I have two of them, that used to be filled with stuff the previous owners left behind, that I couldn't use. One was a kids outdoor playhouse. Beautiful, well-built, if I had kids or grandkids, I'd love to have it. Nigel calls it a Wendy House.

Thanks to craigslist, now that space looks like this:

Big. Dirty. Empty. I posted the playhouse a little over a week ago, in the free section. I got so many responses! It was so big and heavy that moving it was going to require a platoon to get it intact over my fence. I didn't want to have to do any work taking it apart myself. I made plans for one woman to come and get it, but she backed out. It's hard to know who to pick that will turn out to be reliable. My second choice worked out great! They came last weekend to check it out, and then came back yesterday with tools to take it apart. It took them about three hours. I'm glad they were handy, cause they're going to have to put it back together!

I don't know what I'm going to put in that big, dirty, empty space, I'm just glad the playhouse is gone.

As it turned out, they also had two big dogs. So....they took this too!

Now I have another big empty dirty space where it used to be.

And I know what's going in there. A compost pile!

The Previous Owners Had Kids!

I was just out in the garden taking pictures for my records. I was walking along, and saw this near the rocks bordering the back bed.

 All the garden decor that I brought here from my old garden is still packed up, stored in the shed. But I have a head start, thanks to this.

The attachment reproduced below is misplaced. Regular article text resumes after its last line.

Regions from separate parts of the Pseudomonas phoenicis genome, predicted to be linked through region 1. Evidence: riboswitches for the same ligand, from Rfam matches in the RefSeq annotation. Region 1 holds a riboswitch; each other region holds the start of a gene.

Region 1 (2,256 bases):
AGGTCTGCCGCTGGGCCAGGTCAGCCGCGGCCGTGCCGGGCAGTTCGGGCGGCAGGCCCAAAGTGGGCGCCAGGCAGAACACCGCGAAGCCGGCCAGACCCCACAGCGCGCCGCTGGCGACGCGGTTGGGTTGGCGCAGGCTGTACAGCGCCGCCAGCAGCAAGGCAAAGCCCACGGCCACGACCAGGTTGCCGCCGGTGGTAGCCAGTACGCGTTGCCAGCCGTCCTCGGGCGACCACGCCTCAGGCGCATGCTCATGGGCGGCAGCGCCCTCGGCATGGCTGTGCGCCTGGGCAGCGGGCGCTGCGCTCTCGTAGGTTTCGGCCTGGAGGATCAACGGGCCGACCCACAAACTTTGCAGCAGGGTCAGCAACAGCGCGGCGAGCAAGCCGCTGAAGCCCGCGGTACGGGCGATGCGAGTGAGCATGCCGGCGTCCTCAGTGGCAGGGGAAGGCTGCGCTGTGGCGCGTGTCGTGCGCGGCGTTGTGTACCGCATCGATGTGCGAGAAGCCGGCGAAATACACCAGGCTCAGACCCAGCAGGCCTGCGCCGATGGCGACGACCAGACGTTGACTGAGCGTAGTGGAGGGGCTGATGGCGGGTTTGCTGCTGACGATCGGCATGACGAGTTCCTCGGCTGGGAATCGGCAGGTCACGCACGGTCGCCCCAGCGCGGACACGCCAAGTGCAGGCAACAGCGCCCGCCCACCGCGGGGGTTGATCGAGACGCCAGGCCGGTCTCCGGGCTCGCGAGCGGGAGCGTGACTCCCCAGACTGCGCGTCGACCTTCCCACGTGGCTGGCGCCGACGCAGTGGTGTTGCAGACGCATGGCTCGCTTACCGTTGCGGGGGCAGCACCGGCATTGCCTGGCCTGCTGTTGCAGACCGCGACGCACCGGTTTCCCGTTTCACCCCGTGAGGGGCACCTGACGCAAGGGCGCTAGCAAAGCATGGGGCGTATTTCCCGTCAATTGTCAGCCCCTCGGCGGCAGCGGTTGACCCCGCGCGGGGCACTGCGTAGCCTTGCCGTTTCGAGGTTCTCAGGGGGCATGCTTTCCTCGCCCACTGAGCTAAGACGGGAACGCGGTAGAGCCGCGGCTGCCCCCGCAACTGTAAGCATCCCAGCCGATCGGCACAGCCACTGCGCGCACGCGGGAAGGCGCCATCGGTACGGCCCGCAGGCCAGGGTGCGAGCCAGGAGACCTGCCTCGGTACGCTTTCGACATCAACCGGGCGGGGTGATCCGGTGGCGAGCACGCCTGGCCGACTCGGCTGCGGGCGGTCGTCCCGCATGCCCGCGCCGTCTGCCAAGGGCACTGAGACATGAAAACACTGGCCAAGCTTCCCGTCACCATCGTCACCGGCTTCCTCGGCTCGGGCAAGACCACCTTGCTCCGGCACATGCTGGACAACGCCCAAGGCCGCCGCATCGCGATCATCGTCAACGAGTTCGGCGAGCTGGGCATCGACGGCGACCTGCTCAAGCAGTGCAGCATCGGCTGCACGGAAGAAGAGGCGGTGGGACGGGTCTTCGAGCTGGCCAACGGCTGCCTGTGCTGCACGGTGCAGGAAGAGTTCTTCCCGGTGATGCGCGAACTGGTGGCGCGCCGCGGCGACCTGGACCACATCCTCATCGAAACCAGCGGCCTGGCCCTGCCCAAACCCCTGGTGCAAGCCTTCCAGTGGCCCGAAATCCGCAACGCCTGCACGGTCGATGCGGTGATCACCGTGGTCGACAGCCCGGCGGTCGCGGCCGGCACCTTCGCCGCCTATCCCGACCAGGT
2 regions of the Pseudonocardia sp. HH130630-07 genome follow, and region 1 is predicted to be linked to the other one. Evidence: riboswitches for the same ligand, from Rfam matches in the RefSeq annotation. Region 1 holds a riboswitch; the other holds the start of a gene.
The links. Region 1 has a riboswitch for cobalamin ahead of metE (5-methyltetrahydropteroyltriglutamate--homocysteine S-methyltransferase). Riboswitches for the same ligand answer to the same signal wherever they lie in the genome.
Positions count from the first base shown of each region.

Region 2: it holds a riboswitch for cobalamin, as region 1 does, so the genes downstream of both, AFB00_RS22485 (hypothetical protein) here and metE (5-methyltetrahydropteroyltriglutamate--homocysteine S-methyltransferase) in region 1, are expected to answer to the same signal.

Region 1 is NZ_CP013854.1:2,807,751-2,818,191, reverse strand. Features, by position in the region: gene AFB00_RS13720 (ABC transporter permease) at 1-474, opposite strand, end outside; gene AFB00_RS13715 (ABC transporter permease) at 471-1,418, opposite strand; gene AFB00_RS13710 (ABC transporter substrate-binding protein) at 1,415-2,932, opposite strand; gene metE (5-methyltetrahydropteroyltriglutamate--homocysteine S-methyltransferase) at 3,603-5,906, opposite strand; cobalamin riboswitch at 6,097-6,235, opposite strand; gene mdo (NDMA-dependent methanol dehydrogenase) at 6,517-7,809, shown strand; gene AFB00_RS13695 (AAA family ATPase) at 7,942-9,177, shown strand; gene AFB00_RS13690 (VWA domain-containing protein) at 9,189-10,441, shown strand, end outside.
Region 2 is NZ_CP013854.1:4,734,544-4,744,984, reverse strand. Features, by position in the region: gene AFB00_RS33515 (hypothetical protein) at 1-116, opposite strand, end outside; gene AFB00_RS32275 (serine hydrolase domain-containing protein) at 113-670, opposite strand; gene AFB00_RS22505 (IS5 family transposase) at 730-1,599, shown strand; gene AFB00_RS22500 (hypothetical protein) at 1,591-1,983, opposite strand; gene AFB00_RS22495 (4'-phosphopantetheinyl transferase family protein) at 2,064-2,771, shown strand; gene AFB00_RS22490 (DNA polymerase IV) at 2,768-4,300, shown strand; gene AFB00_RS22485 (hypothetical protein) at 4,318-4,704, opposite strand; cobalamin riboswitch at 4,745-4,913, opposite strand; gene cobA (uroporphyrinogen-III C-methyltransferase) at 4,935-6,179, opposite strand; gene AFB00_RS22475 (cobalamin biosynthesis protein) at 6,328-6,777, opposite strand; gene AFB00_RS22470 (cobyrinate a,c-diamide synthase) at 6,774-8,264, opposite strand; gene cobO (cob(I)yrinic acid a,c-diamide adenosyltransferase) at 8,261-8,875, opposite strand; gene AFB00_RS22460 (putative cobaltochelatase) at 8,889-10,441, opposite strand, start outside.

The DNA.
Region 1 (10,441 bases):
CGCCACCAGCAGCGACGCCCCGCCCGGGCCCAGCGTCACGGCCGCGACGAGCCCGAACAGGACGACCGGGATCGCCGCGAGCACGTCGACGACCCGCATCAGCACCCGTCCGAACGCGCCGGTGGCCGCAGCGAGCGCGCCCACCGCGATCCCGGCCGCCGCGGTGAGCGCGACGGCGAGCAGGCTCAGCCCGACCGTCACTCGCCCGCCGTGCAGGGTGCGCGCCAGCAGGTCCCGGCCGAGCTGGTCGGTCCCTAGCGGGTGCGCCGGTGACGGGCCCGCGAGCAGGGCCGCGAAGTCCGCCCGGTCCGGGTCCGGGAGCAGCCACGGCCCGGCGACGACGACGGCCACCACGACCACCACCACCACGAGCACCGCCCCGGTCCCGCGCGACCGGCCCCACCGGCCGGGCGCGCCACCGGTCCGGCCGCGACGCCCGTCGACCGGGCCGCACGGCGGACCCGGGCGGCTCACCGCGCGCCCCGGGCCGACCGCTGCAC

Harvesting Dahlia Seeds

This year at the rental house I grew Dahlias in pots, started from seed back in March/April. Now they are starting to die back, and the flower heads are ready to be harvested for seeds, so I can grow more next year. This was my first year growing Dahlias; now that I am in Washington, I can grow them in the ground and leave them over the winter because the winters here are so much milder than in Massachusetts. I was not interested in growing them back East, because they would have needed to be dug up every autumn  and replanted in the spring. I'm too lazy for all that work!

Anyway, I popped the spent flowers off the tips of the stems, and stored them overnight in a cabinet, hoping they might dry out a bit. They didn't, but I decided to harvest the seeds from them anyway.

Here is a picture of the spent flowers:

Here's what the mature seeds inside looked like, once they were separated from the chaff:

The term chaff is a botanical term meaning "all the useless bits." When I first opened the flower head, the seeds were still connected to the chaff. I needed to separate them, so they could dry out and be stored without getting moldy. When I first separated the seeds, they were waxy and a bit slimy.  They tended to stick together, to each other, to the chaff, to my fingers, to the plate.... They looked like this:

I just fanned them out and picked them apart. Some flower heads had a lot of seeds, some had only a few. Sometimes they were all around the outside edge of the flower, sometimes they were in a cluster in the center. It was a treasure hunt.

Sometimes there were what I think of as "fake me out" seeds. They look sort of like seeds, but not as big, and they didn't have that thicker part on one end.

They look like seeds, don't they? But here they are next to the real seeds:

These seeds are from the pretty red and white Dahlia, called 'Harlequin', that is pictured at the top of the page with my title. I also saved seeds from a yellow and pink one, a red one, and a streaky red, pink and white one. I want to grow loads of these next year in my new garden.